I completely agree I like what you said about how we can't have everything so we have to prioritize, one of my past mentors said to me you can have everything but you just can't have it at the same time which stuck with me that I have to choose where I put my resources at what point in my life. I want to talk to you a little bit about the imposter syndrome, so for those who don't know the imposter syndrome is when you have a fear of being exposed as a fraud now that's the dictionary definition, but the simple terms is you're afraid that someone's going to find out that you know nothing about what you're talking about the kind of like what I’m doing now so do you ever feel the imposter syndrome in your workplace and I mean you're an ethnic woman in a male dominant industry, in a finance role how do you deal with imposter syndrome and how do you overcome that.
Thanks, so yes, the it exists and I think there's lots of examples you can draw from, in the UK I came from very different industry sectors so whilst in finance the UK is about 10 years ahead of Australia when it comes to diversity, inclusion and working in industries in the UK which were more telecommunications retail financial services and when I moved to Australia, I came to transportation rail freight which again very male-dominated industry, we had 10 women which has now 10 years later moved to 20 women so often I’m sitting in the room with 10 engineers and myself and no female engineers so that was not uncommon and I think you just have to get over that you just have to not let that bother you if you focus on what you're trying to achieve you still get the outcomes and people respect you for what you know and what your capabilities are and despite the fact that you will be in those positions I mean another great example is that when I first took on the role of CFO and we have to manage our investor community so we'll go every six months as we report our results, we'll meet with investors and often you'll be sat in a room with 30 to 40 investors around the table myself and the CEO will sit opposite and you often think well this is financial services there should be plenty of women in the room and often there's only one other woman, another investor, and the rest are all men so you kind of get used to it there's not but I just think you have to get over that and just trust yourself and your capability. We've been in rooms where I have spoken as a CEO but the response goes back to the CEO, I think that will change the more females that you have in a variety of senior leadership roles the less that will, the less it will be there and I think you have to have been comfortable being uncomfortable, sometimes you are in that position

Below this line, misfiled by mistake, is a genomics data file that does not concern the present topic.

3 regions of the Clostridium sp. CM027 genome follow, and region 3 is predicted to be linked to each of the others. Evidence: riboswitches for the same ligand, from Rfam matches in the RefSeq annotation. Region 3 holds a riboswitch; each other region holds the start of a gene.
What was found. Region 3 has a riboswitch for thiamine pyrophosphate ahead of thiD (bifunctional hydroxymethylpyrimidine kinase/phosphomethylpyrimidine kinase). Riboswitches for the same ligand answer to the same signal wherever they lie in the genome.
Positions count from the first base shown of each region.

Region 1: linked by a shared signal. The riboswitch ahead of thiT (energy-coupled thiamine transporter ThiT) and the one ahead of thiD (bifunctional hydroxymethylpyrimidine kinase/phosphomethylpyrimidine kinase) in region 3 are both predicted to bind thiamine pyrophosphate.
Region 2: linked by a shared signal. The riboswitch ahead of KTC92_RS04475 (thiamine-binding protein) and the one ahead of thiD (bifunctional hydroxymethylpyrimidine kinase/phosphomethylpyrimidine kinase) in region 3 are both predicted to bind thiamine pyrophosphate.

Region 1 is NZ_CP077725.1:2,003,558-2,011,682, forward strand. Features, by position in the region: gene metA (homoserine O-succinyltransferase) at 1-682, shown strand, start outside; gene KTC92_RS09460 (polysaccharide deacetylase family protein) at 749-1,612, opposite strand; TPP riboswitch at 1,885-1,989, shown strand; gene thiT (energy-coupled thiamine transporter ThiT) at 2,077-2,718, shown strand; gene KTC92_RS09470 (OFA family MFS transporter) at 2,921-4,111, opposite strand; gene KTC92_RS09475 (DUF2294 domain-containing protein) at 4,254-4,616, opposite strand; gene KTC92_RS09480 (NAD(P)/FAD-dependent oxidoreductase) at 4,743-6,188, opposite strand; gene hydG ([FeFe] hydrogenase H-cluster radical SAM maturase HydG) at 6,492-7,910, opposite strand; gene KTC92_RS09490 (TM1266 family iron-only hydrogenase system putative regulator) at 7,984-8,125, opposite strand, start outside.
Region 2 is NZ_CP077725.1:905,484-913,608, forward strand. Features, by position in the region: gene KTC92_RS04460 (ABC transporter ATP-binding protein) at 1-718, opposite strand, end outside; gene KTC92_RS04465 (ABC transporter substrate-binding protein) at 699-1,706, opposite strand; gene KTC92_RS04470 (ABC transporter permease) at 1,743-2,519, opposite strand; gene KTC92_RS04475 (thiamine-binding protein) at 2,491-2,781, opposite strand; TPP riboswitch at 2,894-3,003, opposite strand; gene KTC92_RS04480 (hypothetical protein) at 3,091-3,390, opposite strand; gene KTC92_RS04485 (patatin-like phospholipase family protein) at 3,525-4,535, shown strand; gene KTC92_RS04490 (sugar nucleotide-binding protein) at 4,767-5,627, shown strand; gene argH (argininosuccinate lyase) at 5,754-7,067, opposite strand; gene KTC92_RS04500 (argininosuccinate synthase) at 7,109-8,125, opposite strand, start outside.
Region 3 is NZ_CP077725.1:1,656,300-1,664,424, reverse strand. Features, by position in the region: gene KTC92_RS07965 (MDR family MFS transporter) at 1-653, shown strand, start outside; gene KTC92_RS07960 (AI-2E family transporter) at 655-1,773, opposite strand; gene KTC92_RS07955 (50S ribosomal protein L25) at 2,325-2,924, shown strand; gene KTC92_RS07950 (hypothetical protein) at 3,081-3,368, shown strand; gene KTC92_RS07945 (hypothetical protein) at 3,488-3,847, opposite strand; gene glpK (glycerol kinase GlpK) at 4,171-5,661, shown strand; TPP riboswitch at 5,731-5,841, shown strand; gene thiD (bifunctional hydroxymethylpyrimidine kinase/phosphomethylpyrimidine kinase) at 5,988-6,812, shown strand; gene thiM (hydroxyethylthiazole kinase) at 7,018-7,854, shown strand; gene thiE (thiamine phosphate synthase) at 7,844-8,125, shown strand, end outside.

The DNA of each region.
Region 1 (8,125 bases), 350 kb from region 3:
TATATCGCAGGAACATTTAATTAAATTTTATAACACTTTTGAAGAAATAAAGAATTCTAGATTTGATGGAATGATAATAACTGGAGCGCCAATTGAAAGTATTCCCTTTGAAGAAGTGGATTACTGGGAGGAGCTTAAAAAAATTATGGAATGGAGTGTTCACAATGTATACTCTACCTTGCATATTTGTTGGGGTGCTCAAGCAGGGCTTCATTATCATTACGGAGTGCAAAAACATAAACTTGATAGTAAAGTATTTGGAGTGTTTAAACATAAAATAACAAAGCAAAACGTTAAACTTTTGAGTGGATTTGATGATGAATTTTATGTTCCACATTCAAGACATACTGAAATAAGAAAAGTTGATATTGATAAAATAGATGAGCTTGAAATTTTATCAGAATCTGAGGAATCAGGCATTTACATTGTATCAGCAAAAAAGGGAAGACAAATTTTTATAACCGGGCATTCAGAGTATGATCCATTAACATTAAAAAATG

I think I completely agree and resonate with the point that we just have to push on because like what you said 10 years ago we were 10 women and it's been 10 years and we only have gone to so if we wait for the world around us to change it's going to be a very long time so I guess we just have to make the change ourselves. I also want to talk to you about mentorship so for example what's helped me overcome the imposter syndrome assert myself in situations where maybe I’m the only female in the room is that I’ve got a group of mentors that have supported me throughout my journey, one of which is you so I would like to know from you how has mentoring played a part in your career how has it evolved and how have your mentor choices changed.
I think early on in my career mentoring wasn't as common and it wasn't often provided to you as an opportunity to have somebody work with you to develop your career, and there are sponsors and there are mentors, and sponsors often are people in an organization that you don't know that is supporting you behind the scenes and sponsors can be just as powerful as mentors, so I have through the different organizations I’ve worked in I found out subsequently that I’ve had several sponsors that have supported my progression and supported me for various roles and positions.